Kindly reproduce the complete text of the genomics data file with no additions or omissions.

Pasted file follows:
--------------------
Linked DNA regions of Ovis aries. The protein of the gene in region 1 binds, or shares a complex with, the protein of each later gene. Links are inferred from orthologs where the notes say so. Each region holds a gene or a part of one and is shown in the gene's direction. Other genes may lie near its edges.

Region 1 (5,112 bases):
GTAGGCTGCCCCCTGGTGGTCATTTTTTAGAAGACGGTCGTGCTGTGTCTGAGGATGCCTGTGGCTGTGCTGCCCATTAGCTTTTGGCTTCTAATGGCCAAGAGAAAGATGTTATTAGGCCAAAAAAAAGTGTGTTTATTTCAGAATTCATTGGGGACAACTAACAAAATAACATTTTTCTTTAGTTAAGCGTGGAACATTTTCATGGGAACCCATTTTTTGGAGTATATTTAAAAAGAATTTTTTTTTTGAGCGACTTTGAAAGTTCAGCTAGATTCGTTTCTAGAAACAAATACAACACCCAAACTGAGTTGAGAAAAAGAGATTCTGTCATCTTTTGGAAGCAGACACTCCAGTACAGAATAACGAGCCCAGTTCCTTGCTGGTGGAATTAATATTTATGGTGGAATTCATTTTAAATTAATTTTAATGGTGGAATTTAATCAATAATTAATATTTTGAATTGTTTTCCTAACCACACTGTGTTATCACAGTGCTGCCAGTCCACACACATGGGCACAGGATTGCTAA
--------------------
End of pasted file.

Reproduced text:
Linked DNA regions of Ovis aries. The protein of the gene in region 1 binds, or shares a complex with, the protein of each later gene. Links are inferred from orthologs where the notes say so. Each region holds a gene or a part of one and is shown in the gene's direction. Other genes may lie near its edges.

Region 1 (5,112 bases):
GTAGGCTGCCCCCTGGTGGTCATTTTTTAGAAGACGGTCGTGCTGTGTCTGAGGATGCCTGTGGCTGTGCTGCCCATTAGCTTTTGGCTTCTAATGGCCAAGAGAAAGATGTTATTAGGCCAAAAAAAAGTGTGTTTATTTCAGAATTCATTGGGGACAACTAACAAAATAACATTTTTCTTTAGTTAAGCGTGGAACATTTTCATGGGAACCCATTTTTTGGAGTATATTTAAAAAGAATTTTTTTTTTGAGCGACTTTGAAAGTTCAGCTAGATTCGTTTCTAGAAACAAATACAACACCCAAACTGAGTTGAGAAAAAGAGATTCTGTCATCTTTTGGAAGCAGACACTCCAGTACAGAATAACGAGCCCAGTTCCTTGCTGGTGGAATTAATATTTATGGTGGAATTCATTTTAAATTAATTTTAATGGTGGAATTTAATCAATAATTAATATTTTGAATTGTTTTCCTAACCACACTGTGTTATCACAGTGCTGCCAGTCCACACACATGGGCACAGGATTGCTAA